Yes, I have readers in mind when I’m writing, and yes I have my clients’ readers in mind when I’m editing – usually I’m thinking, will people understand that bit, will they follow that plot point etc. But when I write, and when I’m editing, the story comes first. Afterwards, I might think about who would enjoy it, what they would expect to see, etc. For example, with historical fiction, I know readers will expect the details to be accurate. And ‘The Black Hours’ is pretty dark, so my audience certainly won’t be readers of historical romance or chick lit fans. But the story comes first. Otherwise I’m writing to a formula, and surely that’s not great for me or my readers.

So, I’m left in a quandary really. And certainly no wiser than when I began to write this post. Internet experts say that I should have a target audience in mind, that it will focus my writing and increase my chances of success. After all, a publisher needs to know who to market to, and if I self-publish then I’ll need to sort my categories on Amazon. I can see the wisdom in that (although my WIP is set in three different times, has one real figure from history and one sort of mythological figure and a great deal of stuff about painting and Romanticism- not sure what genre I’m going to stick that one in). But should a story that’s going round my head change to fit a certain genre? Should I alter a character to suit some idea of a potential ‘customer’ in my head? Or should I be true to my story?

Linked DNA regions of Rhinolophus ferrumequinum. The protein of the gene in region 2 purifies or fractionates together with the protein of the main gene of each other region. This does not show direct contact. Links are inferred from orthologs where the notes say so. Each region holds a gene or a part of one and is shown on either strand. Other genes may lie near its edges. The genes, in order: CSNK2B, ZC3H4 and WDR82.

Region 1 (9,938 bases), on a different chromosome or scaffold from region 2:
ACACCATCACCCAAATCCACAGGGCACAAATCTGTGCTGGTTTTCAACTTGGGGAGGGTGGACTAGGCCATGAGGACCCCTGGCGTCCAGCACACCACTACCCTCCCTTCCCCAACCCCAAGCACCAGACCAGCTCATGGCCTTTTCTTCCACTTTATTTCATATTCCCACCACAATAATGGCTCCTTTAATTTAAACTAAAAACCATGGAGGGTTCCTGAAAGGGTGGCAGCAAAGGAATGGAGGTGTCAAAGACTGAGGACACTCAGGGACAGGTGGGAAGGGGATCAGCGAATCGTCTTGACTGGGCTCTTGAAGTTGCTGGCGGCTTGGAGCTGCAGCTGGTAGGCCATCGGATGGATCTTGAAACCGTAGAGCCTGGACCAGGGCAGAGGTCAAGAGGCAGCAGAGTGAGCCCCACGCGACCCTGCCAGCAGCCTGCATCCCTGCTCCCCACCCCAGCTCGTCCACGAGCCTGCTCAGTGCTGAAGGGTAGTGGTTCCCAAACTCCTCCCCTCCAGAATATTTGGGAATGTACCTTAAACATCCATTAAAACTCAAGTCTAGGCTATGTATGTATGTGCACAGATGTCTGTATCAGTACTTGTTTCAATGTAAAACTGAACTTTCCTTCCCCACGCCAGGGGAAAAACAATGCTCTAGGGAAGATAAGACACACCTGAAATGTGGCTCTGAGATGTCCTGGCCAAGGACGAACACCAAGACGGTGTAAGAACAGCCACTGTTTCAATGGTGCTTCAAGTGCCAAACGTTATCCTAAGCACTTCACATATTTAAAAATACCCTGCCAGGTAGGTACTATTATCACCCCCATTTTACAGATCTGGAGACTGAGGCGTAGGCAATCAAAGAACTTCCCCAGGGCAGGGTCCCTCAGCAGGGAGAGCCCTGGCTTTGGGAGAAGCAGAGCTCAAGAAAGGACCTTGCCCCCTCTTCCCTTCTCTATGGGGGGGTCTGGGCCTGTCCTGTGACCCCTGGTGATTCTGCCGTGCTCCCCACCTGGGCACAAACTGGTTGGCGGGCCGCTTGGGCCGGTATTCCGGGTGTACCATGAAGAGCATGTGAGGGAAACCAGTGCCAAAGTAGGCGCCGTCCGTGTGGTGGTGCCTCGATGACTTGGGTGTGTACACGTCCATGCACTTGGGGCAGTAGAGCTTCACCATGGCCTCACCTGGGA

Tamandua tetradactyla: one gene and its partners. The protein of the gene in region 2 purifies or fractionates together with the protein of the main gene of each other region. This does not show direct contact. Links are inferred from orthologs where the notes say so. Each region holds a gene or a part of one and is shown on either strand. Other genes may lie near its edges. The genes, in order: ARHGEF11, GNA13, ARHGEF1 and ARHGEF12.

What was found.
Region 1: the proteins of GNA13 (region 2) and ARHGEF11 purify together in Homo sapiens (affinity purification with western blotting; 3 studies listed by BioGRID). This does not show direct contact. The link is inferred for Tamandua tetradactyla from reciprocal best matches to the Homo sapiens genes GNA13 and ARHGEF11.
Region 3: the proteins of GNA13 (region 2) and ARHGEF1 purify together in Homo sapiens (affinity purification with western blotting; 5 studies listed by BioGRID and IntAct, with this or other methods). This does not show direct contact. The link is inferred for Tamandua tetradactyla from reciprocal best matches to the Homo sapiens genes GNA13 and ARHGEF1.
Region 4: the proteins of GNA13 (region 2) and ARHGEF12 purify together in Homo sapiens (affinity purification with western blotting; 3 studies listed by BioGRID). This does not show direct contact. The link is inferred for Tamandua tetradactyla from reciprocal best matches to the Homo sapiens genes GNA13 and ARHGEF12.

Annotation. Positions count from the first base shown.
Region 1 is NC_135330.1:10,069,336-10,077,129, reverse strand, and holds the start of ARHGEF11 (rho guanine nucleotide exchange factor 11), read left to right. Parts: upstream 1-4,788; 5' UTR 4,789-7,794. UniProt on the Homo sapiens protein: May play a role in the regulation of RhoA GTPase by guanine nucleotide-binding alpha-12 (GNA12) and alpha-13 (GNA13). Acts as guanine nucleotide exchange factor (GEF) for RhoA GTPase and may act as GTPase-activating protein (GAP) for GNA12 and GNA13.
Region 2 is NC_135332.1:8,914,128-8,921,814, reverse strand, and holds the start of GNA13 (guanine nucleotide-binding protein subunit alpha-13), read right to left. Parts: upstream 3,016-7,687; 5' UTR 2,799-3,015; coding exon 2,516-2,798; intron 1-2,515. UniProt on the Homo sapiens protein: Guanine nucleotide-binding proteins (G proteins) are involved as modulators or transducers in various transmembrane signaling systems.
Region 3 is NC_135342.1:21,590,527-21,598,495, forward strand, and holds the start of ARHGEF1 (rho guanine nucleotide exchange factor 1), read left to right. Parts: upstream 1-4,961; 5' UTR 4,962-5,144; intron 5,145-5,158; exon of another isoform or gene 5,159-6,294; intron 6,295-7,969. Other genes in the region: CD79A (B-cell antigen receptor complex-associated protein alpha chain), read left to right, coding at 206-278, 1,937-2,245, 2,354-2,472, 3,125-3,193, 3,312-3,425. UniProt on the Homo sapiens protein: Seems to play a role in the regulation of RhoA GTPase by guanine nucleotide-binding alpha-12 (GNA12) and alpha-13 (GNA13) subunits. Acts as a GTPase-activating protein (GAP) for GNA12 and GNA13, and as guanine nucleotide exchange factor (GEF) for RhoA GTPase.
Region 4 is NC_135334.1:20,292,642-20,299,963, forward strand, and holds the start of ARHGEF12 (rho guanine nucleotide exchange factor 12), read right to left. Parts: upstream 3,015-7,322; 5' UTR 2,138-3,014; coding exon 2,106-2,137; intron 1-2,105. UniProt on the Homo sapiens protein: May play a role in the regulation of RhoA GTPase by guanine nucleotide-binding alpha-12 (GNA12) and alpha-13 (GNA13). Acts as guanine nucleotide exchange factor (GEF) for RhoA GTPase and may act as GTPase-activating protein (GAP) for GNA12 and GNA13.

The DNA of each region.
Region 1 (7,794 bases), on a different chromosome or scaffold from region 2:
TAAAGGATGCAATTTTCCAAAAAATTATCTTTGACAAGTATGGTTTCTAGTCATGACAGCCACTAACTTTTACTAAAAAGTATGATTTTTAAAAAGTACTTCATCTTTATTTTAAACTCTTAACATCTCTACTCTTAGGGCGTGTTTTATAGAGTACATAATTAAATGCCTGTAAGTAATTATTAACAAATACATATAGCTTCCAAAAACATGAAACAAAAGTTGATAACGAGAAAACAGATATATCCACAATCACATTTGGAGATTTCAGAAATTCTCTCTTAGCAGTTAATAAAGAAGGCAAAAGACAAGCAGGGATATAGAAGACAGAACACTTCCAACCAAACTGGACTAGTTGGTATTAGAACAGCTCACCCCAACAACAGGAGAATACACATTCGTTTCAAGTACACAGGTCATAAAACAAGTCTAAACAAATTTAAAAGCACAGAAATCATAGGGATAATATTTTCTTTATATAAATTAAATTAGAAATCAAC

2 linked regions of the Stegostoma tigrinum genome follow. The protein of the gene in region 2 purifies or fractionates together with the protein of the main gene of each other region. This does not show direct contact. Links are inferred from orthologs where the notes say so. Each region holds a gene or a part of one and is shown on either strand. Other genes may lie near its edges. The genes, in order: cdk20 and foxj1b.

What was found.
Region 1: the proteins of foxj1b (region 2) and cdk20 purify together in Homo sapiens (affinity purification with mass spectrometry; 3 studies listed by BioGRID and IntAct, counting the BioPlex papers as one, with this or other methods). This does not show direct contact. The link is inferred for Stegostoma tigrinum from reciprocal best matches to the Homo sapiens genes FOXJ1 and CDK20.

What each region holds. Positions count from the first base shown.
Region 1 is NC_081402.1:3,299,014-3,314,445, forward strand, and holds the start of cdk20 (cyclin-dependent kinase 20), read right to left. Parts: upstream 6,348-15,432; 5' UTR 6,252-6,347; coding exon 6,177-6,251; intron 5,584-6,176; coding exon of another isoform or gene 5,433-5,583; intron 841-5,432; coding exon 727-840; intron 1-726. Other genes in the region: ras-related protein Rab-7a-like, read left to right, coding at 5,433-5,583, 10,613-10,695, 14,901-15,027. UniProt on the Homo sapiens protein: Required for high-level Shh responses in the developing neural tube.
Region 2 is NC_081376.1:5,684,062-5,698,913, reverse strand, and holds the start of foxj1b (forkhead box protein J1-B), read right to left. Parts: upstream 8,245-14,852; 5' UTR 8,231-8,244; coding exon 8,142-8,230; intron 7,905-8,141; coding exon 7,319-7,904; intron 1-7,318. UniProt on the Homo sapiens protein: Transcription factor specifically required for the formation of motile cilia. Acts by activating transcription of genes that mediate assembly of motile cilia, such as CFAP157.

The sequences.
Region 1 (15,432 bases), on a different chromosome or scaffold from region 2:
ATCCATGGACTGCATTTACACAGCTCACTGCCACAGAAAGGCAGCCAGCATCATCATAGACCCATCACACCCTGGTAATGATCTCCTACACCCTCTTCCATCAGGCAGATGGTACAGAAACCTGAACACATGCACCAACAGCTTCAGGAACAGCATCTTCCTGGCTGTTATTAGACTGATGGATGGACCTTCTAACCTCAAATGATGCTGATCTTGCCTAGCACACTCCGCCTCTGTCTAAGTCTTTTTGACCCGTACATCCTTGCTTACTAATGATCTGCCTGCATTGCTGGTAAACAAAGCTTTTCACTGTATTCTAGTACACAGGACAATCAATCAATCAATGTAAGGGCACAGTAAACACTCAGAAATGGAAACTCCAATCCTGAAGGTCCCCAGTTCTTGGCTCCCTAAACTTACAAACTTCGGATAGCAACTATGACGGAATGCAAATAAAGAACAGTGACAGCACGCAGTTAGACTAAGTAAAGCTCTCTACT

What do you think?

#Writinganovel – what to expect from an editor

editing 2

Since starting my editing business, I have worked on more than seventy projects. I feel very honoured and very privileged that these writers have trusted me with their work. As a writer myself, I understand how fellow writers feel about their work, and also how difficult it can be to hand that manuscript over to someone else, often someone you don’t know, and trusting them to do a good job. Choosing an editor is a minefield – there are so many out there now, so what should you expect from an editor? And what should you look for when choosing one?


thumbs up

Look for testimonials from previous clients. If an editor can’t provide testimonials find out why. When I began my business, I provided free edits in return for honest testimonials. This way I began to build a reputation and a client base (most of those clients that I provided free edits for came back to me with their next projects) and could also provide new clients with evidence that I could actually do the job. I’m happy to say that since then I have had testimonials from many clients and that now most of my work comes from happy clients who come back to me.

Sample edits